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‘Take things as they are. Punch when you have to punch. Kick when you have to kick’—Bruce Lee

‘Take things as they are. Punch when you have to punch. Kick when you have to kick’—Bruce Lee

‘Take things as they are. Punch when you have to punch. Kick when you have to kick’—Bruce Lee
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By Manisha Lakhe  Jul 19, 2019 12:36:45 PM IST (Updated)

When you think of Bruce Lee today, remember this message as you go out and conquer the world: The possession of anything begins in the mind.

Remembering the legendary Lee Jun Fan, known and loved the world over as Bruce Lee, who died today. Bruce Lee has inspired so many of us, has been such an intrinsic part of our childhood that I just cannot imagine a world without Kung Fu. July 20 is a day when for years and years I have lit a candle for this magical man who taught me perseverance.

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‘I fear not the man who has practised 10,000 kicks once. I fear the man who has practised one kick 10,000 times.’
The world of the movies is still using what he gave us. Remember how the Bride emerges from the coffin in Kill Bill? The famous one-inch punch? A 150 pound man could fall 5 to six feet back on receiving the one-inch punch from the man who perfected this:

The man could one-inch punch in real life. If you were a can of Coca Cola, you had better be careful. Bruce Lee could put his fingers through a can of Coke without raising an eyebrow. You will read many lies about the legend. Even Chuck Norris (who studied under Bruce Lee and got certified a man lived his philosophy and his martial arts) lied about beating Bruce Lee in a fight. I mean, seriously Chuck? We will let the cat decide.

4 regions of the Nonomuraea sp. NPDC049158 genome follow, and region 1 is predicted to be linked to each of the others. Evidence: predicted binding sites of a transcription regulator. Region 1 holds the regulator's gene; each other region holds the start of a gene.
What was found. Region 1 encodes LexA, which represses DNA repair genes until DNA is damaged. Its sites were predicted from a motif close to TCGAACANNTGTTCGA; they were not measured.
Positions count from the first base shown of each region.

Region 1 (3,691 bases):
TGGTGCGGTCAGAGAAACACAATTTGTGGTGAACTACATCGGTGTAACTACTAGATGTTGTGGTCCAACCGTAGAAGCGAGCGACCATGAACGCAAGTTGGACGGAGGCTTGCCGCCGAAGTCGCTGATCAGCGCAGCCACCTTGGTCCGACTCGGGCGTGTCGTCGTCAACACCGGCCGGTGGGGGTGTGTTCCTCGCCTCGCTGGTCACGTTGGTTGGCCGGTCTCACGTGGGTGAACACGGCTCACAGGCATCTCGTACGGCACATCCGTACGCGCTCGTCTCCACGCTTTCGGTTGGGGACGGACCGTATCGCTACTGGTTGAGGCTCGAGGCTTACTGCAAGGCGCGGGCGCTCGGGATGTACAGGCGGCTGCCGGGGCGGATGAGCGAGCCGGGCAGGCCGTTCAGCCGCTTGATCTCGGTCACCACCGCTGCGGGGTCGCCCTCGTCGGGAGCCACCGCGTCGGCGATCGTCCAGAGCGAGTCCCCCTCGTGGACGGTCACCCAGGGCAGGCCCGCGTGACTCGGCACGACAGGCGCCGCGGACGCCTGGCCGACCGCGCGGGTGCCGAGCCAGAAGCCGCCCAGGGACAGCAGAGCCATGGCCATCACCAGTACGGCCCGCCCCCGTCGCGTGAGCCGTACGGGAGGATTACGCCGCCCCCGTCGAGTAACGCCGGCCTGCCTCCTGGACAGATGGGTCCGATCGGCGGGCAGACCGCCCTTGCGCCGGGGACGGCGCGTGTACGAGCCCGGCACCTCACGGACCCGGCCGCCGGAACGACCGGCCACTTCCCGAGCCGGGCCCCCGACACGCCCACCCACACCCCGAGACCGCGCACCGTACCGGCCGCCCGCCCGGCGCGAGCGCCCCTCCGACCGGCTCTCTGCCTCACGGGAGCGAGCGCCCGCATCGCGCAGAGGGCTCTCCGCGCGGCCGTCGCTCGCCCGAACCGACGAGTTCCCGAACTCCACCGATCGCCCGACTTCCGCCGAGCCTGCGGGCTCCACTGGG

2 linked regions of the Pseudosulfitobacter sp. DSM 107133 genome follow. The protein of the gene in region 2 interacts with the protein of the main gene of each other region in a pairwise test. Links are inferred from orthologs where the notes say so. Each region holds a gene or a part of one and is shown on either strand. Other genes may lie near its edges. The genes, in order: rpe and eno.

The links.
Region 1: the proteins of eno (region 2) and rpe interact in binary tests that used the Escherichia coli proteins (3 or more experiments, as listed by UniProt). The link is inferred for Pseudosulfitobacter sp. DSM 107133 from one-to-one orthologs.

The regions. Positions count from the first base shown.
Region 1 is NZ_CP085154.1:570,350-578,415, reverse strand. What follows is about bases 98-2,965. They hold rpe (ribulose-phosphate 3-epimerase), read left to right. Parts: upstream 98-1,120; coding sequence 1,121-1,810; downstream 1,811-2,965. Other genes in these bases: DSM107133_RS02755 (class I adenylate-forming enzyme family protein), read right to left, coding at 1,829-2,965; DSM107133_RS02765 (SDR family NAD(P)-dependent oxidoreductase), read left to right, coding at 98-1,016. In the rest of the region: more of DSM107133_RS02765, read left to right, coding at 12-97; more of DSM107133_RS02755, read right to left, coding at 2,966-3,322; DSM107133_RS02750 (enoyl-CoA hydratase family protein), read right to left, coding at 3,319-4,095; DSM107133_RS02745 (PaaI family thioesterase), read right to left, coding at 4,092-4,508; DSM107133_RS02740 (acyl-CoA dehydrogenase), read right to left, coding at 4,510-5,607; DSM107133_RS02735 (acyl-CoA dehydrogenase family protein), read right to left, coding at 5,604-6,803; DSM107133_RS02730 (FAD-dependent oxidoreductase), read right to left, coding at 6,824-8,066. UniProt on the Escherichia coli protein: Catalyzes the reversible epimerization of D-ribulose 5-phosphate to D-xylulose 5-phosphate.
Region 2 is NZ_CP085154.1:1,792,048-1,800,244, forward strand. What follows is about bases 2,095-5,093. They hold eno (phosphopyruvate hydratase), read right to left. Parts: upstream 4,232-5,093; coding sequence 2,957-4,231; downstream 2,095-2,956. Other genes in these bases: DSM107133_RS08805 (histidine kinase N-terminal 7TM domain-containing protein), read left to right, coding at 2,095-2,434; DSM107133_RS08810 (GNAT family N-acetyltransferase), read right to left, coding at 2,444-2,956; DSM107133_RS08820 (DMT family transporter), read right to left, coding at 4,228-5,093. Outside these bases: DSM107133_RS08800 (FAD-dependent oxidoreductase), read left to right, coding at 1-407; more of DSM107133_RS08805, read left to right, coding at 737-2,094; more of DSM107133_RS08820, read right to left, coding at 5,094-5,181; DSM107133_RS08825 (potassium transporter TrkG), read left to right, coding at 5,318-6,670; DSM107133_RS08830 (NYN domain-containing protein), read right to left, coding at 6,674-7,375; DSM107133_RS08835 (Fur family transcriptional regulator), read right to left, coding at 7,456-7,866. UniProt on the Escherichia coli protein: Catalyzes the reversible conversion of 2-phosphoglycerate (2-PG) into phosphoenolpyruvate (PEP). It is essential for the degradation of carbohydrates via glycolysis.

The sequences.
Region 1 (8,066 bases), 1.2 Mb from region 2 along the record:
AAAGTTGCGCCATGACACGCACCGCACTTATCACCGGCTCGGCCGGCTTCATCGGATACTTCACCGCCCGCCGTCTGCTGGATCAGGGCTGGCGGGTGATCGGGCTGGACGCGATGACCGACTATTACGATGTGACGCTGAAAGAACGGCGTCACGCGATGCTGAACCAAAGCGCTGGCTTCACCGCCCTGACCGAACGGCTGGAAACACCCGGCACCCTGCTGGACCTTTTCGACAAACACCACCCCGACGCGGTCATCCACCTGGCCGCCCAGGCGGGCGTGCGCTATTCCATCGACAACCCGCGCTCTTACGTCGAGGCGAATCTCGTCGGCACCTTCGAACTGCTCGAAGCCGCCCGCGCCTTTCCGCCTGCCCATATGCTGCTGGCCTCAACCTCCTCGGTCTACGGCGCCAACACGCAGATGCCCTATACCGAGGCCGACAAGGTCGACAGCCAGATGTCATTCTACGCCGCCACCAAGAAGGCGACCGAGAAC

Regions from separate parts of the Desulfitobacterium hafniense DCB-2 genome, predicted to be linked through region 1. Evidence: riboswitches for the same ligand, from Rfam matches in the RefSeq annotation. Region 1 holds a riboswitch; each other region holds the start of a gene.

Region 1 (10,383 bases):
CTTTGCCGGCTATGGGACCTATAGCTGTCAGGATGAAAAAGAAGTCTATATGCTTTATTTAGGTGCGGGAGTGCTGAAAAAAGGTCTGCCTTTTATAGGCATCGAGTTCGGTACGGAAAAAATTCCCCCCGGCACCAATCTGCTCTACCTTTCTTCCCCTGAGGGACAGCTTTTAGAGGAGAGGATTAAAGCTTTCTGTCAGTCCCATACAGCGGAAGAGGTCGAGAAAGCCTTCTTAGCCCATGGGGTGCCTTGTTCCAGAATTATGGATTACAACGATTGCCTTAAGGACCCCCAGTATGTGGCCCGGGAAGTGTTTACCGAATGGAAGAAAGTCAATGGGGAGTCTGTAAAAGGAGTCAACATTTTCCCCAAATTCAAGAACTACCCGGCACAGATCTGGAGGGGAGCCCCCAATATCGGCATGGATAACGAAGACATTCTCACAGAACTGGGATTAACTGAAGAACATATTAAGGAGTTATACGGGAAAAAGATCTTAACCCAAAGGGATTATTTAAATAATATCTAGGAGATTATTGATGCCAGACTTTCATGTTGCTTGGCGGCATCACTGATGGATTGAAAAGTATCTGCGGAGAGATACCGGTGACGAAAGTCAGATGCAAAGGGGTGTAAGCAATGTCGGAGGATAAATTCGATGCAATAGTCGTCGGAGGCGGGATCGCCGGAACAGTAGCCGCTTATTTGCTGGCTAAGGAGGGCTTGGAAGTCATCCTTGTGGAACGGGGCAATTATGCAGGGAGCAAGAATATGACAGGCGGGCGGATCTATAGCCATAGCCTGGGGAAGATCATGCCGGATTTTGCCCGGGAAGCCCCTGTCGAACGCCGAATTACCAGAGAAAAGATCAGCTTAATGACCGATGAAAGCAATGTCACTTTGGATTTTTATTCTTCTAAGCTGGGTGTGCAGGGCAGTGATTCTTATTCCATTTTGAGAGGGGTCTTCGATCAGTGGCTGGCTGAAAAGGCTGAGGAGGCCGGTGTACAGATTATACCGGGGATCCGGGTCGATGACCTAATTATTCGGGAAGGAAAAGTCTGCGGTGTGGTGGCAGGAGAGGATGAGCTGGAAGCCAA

In real life, a sidekick from Bruce Lee, could break the 45-kilo punching bag easily. A record that stands unbeaten even today. He has nine such records that are unbeaten. He could produce a force of 16,000 pounds when using a nunchaku or the nunchucks. A punch from the great Mohammed Ali and Bruce Lee would have the same effect. Imagine Bruce Lee’s 130 pounds (58 kilos approx) punching with the same force as Ali’s heavyweight 260 pounds (117 kilos)! As astounding as his mind-blowing two-thumb and one thumb push ups which have no equal even today.